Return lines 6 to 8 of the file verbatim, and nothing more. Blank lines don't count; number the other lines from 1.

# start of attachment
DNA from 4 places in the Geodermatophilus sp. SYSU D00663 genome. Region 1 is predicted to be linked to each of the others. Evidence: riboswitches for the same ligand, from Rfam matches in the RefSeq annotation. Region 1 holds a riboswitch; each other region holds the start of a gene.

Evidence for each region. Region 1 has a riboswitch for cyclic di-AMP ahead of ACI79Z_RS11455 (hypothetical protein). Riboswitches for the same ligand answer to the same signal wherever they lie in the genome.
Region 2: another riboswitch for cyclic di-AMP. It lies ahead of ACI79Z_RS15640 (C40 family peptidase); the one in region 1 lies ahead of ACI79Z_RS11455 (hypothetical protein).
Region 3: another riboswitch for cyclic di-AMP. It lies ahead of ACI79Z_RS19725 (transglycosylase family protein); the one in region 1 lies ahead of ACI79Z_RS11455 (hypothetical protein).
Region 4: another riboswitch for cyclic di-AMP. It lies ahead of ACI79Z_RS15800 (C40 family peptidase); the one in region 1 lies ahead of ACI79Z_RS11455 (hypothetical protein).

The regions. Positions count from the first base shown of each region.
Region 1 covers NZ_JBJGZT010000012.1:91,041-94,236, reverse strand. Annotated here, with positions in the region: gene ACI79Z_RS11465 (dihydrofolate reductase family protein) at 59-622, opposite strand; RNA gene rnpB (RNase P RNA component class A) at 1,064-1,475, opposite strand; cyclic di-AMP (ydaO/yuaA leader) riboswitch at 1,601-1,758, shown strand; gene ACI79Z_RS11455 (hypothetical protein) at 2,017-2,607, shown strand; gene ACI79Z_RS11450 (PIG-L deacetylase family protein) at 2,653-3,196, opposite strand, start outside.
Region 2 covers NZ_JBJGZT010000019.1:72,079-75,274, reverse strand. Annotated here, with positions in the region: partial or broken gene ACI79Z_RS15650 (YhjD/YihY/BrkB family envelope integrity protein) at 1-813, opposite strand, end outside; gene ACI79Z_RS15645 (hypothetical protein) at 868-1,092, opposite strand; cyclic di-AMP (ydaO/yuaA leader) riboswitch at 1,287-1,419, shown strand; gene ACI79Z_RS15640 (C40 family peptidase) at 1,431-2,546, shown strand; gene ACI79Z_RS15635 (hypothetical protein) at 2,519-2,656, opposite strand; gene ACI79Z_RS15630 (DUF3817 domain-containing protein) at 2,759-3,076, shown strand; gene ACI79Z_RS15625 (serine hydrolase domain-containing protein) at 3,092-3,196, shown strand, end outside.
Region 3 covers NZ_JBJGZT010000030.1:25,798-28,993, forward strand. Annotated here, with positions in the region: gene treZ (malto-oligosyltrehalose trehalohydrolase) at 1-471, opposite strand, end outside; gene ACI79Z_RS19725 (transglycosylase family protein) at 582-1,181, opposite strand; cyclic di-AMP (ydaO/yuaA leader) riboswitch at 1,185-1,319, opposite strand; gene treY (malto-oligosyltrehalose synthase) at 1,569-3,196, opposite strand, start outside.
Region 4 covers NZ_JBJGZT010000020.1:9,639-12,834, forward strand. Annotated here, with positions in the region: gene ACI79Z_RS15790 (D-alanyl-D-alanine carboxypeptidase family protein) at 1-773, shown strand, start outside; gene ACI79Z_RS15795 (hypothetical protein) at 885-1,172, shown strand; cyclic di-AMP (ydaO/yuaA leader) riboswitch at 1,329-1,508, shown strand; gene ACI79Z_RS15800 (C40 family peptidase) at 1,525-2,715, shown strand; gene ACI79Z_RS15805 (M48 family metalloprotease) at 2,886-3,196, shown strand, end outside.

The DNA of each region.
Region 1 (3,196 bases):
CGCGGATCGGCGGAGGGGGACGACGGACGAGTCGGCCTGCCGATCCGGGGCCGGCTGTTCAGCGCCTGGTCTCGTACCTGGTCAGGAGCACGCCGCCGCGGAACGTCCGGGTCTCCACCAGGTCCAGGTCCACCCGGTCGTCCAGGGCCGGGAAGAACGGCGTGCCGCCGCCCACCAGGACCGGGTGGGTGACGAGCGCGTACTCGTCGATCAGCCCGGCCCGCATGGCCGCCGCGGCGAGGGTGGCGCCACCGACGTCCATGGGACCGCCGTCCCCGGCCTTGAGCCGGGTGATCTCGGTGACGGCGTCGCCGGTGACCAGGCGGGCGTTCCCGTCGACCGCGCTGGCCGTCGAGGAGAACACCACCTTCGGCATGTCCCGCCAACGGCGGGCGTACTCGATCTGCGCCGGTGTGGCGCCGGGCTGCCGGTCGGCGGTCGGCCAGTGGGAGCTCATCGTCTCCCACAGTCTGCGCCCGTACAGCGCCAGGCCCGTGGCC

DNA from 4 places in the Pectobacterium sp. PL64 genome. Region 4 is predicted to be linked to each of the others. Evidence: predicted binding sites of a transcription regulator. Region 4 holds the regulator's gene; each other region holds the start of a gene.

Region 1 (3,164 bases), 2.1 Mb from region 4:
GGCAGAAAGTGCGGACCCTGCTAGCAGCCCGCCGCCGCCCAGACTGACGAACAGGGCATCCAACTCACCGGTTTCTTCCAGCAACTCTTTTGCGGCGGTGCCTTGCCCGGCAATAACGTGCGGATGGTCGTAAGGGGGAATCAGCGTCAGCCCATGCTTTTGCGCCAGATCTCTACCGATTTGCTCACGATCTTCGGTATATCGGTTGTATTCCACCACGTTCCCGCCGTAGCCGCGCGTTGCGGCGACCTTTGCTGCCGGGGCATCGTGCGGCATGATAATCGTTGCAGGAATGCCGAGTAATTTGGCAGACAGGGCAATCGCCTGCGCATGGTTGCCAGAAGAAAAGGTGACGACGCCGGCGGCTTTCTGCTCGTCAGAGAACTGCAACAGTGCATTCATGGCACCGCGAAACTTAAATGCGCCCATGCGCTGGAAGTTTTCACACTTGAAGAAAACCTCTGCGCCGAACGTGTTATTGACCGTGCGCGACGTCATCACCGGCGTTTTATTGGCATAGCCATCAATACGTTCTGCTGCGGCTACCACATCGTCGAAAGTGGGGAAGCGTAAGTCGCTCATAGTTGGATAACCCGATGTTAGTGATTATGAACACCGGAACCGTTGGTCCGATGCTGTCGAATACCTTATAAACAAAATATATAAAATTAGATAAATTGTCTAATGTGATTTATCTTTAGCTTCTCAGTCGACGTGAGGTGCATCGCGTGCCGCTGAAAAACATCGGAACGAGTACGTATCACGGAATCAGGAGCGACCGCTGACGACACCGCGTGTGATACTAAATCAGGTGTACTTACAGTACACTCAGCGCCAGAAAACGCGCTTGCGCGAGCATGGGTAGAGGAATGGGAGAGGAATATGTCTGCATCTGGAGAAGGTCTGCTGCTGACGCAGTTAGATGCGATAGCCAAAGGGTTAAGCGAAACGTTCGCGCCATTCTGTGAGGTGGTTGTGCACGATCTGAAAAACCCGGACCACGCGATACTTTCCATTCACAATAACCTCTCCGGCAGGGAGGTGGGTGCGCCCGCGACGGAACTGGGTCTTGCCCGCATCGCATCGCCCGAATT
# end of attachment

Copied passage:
The regions. Positions count from the first base shown of each region.
Region 1 covers NZ_JBJGZT010000012.1:91,041-94,236, reverse strand. Annotated here, with positions in the region: gene ACI79Z_RS11465 (dihydrofolate reductase family protein) at 59-622, opposite strand; RNA gene rnpB (RNase P RNA component class A) at 1,064-1,475, opposite strand; cyclic di-AMP (ydaO/yuaA leader) riboswitch at 1,601-1,758, shown strand; gene ACI79Z_RS11455 (hypothetical protein) at 2,017-2,607, shown strand; gene ACI79Z_RS11450 (PIG-L deacetylase family protein) at 2,653-3,196, opposite strand, start outside.
Region 2 covers NZ_JBJGZT010000019.1:72,079-75,274, reverse strand. Annotated here, with positions in the region: partial or broken gene ACI79Z_RS15650 (YhjD/YihY/BrkB family envelope integrity protein) at 1-813, opposite strand, end outside; gene ACI79Z_RS15645 (hypothetical protein) at 868-1,092, opposite strand; cyclic di-AMP (ydaO/yuaA leader) riboswitch at 1,287-1,419, shown strand; gene ACI79Z_RS15640 (C40 family peptidase) at 1,431-2,546, shown strand; gene ACI79Z_RS15635 (hypothetical protein) at 2,519-2,656, opposite strand; gene ACI79Z_RS15630 (DUF3817 domain-containing protein) at 2,759-3,076, shown strand; gene ACI79Z_RS15625 (serine hydrolase domain-containing protein) at 3,092-3,196, shown strand, end outside.